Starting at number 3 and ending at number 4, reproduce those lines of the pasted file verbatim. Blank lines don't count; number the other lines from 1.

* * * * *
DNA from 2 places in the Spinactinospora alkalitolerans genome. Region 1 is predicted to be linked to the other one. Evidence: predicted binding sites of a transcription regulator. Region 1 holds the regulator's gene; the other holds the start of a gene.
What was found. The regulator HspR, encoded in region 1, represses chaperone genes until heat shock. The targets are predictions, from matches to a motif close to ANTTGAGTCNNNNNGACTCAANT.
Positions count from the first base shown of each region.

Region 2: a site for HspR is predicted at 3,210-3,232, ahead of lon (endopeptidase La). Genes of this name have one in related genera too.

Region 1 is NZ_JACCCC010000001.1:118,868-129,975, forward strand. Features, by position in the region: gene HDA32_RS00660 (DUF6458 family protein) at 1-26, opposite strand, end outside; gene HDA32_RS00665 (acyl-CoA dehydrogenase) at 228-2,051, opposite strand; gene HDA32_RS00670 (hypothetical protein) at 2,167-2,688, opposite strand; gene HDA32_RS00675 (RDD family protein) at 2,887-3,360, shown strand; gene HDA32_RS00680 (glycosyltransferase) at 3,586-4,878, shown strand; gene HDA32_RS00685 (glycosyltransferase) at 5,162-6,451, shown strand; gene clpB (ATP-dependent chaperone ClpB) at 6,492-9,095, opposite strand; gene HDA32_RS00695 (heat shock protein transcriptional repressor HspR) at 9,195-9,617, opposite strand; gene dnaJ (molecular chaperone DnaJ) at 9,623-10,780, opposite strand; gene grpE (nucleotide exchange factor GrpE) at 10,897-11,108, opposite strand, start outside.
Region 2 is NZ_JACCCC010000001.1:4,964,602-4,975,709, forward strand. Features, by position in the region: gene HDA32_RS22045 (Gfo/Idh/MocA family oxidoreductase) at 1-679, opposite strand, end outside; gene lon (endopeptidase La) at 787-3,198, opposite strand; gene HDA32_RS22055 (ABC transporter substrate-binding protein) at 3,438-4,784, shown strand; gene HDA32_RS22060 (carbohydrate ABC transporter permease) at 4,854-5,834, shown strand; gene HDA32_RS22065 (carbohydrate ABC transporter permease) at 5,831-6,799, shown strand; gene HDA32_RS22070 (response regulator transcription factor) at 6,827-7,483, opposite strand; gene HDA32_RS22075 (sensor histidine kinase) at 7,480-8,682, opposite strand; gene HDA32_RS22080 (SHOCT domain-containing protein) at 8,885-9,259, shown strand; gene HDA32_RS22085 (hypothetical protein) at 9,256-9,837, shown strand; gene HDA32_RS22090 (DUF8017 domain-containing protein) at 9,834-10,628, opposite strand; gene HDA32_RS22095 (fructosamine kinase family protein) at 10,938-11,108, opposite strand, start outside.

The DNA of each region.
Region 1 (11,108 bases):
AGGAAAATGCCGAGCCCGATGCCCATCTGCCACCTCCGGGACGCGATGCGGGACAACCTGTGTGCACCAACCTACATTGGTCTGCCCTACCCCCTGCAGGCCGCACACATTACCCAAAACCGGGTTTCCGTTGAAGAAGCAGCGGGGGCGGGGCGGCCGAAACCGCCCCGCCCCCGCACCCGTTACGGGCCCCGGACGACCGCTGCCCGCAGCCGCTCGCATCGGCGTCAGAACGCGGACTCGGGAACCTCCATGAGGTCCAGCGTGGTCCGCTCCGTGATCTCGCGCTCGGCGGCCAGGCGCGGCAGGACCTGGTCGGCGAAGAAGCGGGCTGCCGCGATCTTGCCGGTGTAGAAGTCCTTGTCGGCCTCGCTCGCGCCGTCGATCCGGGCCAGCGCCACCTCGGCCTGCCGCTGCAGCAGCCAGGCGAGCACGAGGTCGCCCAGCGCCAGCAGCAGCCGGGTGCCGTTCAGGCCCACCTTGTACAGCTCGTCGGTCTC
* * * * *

Positions count from the first base shown of each region.

Region 2: a site for HspR is predicted at 3,210-3,232, ahead of lon (endopeptidase La). Genes of this name have one in related genera too.